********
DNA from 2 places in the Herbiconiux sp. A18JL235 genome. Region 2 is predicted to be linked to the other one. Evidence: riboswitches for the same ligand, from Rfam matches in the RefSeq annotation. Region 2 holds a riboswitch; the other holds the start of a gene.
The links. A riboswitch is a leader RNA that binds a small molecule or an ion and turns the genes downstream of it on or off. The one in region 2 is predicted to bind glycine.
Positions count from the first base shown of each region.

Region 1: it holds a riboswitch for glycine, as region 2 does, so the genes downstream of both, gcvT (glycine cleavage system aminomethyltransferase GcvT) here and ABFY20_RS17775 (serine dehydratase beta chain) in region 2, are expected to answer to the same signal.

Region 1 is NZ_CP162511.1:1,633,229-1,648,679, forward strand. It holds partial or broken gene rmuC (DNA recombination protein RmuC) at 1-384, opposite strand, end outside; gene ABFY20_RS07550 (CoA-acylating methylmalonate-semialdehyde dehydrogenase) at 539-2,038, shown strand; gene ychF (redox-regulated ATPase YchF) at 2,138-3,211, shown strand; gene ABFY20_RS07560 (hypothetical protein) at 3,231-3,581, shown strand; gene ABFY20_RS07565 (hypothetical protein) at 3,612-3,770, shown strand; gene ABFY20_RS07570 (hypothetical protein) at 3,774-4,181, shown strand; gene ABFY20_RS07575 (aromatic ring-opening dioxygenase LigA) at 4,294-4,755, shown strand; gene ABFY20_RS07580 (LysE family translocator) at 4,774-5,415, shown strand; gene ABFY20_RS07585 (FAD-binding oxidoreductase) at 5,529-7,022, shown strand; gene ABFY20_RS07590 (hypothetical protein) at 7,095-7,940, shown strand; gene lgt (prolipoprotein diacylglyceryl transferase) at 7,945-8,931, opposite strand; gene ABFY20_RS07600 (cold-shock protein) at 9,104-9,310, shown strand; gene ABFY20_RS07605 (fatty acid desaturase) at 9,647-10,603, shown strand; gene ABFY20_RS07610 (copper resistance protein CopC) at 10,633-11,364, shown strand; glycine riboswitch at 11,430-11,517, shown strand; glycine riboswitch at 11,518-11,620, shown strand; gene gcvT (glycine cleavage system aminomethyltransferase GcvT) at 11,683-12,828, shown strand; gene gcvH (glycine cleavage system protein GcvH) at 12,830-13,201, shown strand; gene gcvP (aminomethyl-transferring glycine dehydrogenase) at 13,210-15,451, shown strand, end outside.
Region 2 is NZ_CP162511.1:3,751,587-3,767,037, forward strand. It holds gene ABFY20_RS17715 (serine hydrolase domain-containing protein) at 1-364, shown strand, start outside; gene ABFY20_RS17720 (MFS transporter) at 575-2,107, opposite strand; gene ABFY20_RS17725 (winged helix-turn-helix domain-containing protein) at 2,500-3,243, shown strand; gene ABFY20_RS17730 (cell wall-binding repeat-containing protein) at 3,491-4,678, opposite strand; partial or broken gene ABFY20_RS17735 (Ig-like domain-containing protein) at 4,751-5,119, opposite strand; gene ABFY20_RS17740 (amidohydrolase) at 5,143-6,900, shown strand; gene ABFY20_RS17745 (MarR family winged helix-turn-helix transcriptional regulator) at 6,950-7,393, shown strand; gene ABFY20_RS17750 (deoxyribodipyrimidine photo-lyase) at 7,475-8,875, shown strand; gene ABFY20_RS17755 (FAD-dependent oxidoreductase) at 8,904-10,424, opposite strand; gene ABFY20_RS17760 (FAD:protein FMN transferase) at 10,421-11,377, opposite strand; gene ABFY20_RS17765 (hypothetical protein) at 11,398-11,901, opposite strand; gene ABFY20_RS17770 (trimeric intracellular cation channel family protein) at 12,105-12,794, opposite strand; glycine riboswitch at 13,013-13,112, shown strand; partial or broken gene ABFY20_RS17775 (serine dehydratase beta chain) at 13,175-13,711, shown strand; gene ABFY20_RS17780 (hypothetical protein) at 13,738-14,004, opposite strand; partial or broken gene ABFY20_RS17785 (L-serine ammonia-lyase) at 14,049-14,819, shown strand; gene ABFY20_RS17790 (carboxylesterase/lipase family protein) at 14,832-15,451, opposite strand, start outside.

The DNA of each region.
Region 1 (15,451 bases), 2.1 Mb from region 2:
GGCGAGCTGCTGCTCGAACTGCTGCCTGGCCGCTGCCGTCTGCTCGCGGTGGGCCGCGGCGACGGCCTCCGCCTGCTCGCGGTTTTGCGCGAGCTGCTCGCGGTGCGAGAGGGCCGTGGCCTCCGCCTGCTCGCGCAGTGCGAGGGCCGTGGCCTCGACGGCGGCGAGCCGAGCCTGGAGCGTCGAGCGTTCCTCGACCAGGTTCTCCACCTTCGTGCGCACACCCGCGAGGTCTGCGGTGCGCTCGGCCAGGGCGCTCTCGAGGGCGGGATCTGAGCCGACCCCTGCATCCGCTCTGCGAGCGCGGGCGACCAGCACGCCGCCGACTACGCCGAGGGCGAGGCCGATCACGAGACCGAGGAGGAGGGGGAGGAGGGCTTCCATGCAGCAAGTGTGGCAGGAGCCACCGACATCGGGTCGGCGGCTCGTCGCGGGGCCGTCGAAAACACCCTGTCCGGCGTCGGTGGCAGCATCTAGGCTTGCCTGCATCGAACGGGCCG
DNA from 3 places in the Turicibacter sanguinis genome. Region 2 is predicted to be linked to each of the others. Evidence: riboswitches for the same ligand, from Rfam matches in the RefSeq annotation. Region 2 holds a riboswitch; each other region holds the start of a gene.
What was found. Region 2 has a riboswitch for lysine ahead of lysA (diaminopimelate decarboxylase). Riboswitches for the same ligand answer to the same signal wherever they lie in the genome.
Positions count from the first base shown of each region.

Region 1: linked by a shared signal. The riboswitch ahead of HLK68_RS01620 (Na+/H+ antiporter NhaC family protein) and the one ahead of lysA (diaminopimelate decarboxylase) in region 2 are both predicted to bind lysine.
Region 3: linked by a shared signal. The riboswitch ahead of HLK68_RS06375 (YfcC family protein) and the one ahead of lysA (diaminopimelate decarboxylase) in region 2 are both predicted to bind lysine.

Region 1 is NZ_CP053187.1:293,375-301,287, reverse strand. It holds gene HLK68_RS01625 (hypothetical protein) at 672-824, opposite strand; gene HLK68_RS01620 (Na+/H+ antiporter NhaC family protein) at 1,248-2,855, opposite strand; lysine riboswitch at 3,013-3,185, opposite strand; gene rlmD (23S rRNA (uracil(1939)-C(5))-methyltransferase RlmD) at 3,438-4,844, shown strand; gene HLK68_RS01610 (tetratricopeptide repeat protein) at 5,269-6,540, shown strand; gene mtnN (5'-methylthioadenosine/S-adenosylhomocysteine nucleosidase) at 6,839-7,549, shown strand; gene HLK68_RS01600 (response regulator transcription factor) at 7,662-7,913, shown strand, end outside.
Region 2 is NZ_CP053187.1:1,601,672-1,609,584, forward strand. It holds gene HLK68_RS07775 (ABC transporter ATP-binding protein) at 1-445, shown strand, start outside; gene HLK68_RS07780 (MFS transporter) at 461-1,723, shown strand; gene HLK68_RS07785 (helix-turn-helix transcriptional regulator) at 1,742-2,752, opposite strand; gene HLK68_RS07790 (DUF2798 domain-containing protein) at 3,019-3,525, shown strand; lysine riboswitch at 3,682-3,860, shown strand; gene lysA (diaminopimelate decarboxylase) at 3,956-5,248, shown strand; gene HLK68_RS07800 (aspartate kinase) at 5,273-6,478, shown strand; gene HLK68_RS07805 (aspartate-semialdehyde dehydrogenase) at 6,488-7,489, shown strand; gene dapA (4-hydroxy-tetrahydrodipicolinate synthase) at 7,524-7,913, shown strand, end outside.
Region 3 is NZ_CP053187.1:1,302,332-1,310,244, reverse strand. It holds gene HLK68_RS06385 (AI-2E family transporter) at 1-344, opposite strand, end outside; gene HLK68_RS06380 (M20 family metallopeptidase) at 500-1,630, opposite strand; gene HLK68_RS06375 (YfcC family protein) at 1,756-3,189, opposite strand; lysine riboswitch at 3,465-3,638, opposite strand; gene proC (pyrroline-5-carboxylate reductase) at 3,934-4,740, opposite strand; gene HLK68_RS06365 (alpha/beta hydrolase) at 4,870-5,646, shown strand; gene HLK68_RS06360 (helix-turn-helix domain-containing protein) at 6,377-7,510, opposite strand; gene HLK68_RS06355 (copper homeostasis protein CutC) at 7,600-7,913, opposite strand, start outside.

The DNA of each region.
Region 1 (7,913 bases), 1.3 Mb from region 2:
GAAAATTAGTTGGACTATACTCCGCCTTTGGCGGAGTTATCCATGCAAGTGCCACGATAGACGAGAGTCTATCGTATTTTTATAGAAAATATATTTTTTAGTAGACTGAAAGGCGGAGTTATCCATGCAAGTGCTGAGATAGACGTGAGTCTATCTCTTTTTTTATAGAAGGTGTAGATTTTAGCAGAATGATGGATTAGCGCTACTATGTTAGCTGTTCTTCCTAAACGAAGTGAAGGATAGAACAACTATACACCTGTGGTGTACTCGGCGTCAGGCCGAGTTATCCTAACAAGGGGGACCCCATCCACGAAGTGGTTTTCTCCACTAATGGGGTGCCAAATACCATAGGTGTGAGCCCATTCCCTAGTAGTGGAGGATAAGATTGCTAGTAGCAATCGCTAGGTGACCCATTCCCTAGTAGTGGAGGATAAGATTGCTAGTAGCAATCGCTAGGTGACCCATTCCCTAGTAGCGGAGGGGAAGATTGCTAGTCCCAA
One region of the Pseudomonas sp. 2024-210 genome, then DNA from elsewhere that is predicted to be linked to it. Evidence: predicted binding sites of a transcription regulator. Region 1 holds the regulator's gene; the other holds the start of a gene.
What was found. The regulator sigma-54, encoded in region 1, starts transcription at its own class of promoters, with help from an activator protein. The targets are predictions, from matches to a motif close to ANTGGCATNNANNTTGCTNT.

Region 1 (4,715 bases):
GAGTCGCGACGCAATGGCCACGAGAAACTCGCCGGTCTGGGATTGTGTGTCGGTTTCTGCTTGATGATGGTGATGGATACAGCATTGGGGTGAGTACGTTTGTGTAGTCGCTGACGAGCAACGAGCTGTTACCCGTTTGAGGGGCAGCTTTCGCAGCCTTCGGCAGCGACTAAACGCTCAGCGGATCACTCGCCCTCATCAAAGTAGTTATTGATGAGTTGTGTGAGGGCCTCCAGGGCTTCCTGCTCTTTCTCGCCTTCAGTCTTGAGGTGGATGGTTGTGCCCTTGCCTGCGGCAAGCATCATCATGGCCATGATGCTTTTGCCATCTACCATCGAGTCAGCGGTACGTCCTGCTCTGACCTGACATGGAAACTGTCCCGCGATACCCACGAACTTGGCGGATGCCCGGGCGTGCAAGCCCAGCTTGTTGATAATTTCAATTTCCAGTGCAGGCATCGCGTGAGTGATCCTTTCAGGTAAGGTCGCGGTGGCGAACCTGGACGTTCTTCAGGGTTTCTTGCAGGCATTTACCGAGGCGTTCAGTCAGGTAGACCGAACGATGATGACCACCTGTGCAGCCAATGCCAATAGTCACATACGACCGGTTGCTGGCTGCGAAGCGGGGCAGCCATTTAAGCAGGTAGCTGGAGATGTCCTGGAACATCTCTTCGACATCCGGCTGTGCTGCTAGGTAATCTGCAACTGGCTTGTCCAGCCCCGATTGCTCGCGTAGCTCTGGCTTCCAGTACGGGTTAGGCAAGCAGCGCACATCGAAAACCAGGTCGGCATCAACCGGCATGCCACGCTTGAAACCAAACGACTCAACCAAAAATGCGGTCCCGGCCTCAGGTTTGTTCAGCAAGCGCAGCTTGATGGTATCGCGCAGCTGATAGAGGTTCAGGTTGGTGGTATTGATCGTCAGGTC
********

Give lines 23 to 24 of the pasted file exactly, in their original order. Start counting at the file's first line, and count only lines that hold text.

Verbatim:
Region 1 (4,715 bases):
GAGTCGCGACGCAATGGCCACGAGAAACTCGCCGGTCTGGGATTGTGTGTCGGTTTCTGCTTGATGATGGTGATGGATACAGCATTGGGGTGAGTACGTTTGTGTAGTCGCTGACGAGCAACGAGCTGTTACCCGTTTGAGGGGCAGCTTTCGCAGCCTTCGGCAGCGACTAAACGCTCAGCGGATCACTCGCCCTCATCAAAGTAGTTATTGATGAGTTGTGTGAGGGCCTCCAGGGCTTCCTGCTCTTTCTCGCCTTCAGTCTTGAGGTGGATGGTTGTGCCCTTGCCTGCGGCAAGCATCATCATGGCCATGATGCTTTTGCCATCTACCATCGAGTCAGCGGTACGTCCTGCTCTGACCTGACATGGAAACTGTCCCGCGATACCCACGAACTTGGCGGATGCCCGGGCGTGCAAGCCCAGCTTGTTGATAATTTCAATTTCCAGTGCAGGCATCGCGTGAGTGATCCTTTCAGGTAAGGTCGCGGTGGCGAACCTGGACGTTCTTCAGGGTTTCTTGCAGGCATTTACCGAGGCGTTCAGTCAGGTAGACCGAACGATGATGACCACCTGTGCAGCCAATGCCAATAGTCACATACGACCGGTTGCTGGCTGCGAAGCGGGGCAGCCATTTAAGCAGGTAGCTGGAGATGTCCTGGAACATCTCTTCGACATCCGGCTGTGCTGCTAGGTAATCTGCAACTGGCTTGTCCAGCCCCGATTGCTCGCGTAGCTCTGGCTTCCAGTACGGGTTAGGCAAGCAGCGCACATCGAAAACCAGGTCGGCATCAACCGGCATGCCACGCTTGAAACCAAACGACTCAACCAAAAATGCGGTCCCGGCCTCAGGTTTGTTCAGCAAGCGCAGCTTGATGGTATCGCGCAGCTGATAGAGGTTCAGGTTGGTGGTATTGATCGTCAGGTC